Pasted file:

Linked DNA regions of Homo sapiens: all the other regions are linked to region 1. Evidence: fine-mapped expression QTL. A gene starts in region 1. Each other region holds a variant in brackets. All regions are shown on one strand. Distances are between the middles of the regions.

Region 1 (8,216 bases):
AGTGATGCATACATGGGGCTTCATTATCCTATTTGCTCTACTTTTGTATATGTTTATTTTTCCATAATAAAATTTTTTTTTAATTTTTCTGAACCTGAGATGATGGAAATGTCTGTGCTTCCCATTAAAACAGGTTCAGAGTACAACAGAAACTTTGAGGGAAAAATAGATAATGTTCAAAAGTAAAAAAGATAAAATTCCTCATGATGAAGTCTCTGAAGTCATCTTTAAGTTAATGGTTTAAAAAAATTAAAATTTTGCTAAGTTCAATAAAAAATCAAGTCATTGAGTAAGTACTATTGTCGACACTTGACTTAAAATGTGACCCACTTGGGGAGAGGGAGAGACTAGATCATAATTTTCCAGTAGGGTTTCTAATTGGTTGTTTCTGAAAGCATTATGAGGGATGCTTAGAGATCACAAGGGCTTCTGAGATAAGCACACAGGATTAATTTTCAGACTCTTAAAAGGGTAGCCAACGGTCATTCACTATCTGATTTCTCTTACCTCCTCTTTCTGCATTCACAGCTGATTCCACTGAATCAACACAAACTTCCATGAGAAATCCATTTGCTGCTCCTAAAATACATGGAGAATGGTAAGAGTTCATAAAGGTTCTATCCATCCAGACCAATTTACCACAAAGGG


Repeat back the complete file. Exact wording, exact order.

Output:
Linked DNA regions of Homo sapiens: all the other regions are linked to region 1. Evidence: fine-mapped expression QTL. A gene starts in region 1. Each other region holds a variant in brackets. All regions are shown on one strand. Distances are between the middles of the regions.

Region 1 (8,216 bases):
AGTGATGCATACATGGGGCTTCATTATCCTATTTGCTCTACTTTTGTATATGTTTATTTTTCCATAATAAAATTTTTTTTTAATTTTTCTGAACCTGAGATGATGGAAATGTCTGTGCTTCCCATTAAAACAGGTTCAGAGTACAACAGAAACTTTGAGGGAAAAATAGATAATGTTCAAAAGTAAAAAAGATAAAATTCCTCATGATGAAGTCTCTGAAGTCATCTTTAAGTTAATGGTTTAAAAAAATTAAAATTTTGCTAAGTTCAATAAAAAATCAAGTCATTGAGTAAGTACTATTGTCGACACTTGACTTAAAATGTGACCCACTTGGGGAGAGGGAGAGACTAGATCATAATTTTCCAGTAGGGTTTCTAATTGGTTGTTTCTGAAAGCATTATGAGGGATGCTTAGAGATCACAAGGGCTTCTGAGATAAGCACACAGGATTAATTTTCAGACTCTTAAAAGGGTAGCCAACGGTCATTCACTATCTGATTTCTCTTACCTCCTCTTTCTGCATTCACAGCTGATTCCACTGAATCAACACAAACTTCCATGAGAAATCCATTTGCTGCTCCTAAAATACATGGAGAATGGTAAGAGTTCATAAAGGTTCTATCCATCCAGACCAATTTACCACAAAGGG